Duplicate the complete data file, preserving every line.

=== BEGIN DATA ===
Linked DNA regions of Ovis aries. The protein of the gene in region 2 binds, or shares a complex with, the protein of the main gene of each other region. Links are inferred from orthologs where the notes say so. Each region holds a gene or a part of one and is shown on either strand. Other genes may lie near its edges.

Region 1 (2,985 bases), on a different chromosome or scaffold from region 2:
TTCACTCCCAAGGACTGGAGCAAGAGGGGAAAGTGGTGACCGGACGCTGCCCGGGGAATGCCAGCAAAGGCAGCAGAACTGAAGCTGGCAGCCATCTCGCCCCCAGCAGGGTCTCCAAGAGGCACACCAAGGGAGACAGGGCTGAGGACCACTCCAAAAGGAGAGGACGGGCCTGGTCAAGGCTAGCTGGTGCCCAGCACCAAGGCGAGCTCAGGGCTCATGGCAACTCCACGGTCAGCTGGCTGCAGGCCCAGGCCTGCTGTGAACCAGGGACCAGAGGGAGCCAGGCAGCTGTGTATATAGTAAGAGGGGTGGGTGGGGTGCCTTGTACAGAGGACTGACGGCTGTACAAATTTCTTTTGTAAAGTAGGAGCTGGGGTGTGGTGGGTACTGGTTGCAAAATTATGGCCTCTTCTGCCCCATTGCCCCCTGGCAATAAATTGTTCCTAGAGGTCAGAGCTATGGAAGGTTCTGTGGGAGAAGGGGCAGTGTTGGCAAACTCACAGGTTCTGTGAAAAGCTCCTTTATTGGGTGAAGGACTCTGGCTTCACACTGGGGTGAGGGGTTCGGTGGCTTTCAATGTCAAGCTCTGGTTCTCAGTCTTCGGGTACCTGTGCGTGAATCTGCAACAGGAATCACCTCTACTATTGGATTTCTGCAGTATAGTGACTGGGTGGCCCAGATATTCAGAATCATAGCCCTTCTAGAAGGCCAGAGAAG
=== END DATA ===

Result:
Linked DNA regions of Ovis aries. The protein of the gene in region 2 binds, or shares a complex with, the protein of the main gene of each other region. Links are inferred from orthologs where the notes say so. Each region holds a gene or a part of one and is shown on either strand. Other genes may lie near its edges.

Region 1 (2,985 bases), on a different chromosome or scaffold from region 2:
TTCACTCCCAAGGACTGGAGCAAGAGGGGAAAGTGGTGACCGGACGCTGCCCGGGGAATGCCAGCAAAGGCAGCAGAACTGAAGCTGGCAGCCATCTCGCCCCCAGCAGGGTCTCCAAGAGGCACACCAAGGGAGACAGGGCTGAGGACCACTCCAAAAGGAGAGGACGGGCCTGGTCAAGGCTAGCTGGTGCCCAGCACCAAGGCGAGCTCAGGGCTCATGGCAACTCCACGGTCAGCTGGCTGCAGGCCCAGGCCTGCTGTGAACCAGGGACCAGAGGGAGCCAGGCAGCTGTGTATATAGTAAGAGGGGTGGGTGGGGTGCCTTGTACAGAGGACTGACGGCTGTACAAATTTCTTTTGTAAAGTAGGAGCTGGGGTGTGGTGGGTACTGGTTGCAAAATTATGGCCTCTTCTGCCCCATTGCCCCCTGGCAATAAATTGTTCCTAGAGGTCAGAGCTATGGAAGGTTCTGTGGGAGAAGGGGCAGTGTTGGCAAACTCACAGGTTCTGTGAAAAGCTCCTTTATTGGGTGAAGGACTCTGGCTTCACACTGGGGTGAGGGGTTCGGTGGCTTTCAATGTCAAGCTCTGGTTCTCAGTCTTCGGGTACCTGTGCGTGAATCTGCAACAGGAATCACCTCTACTATTGGATTTCTGCAGTATAGTGACTGGGTGGCCCAGATATTCAGAATCATAGCCCTTCTAGAAGGCCAGAGAAG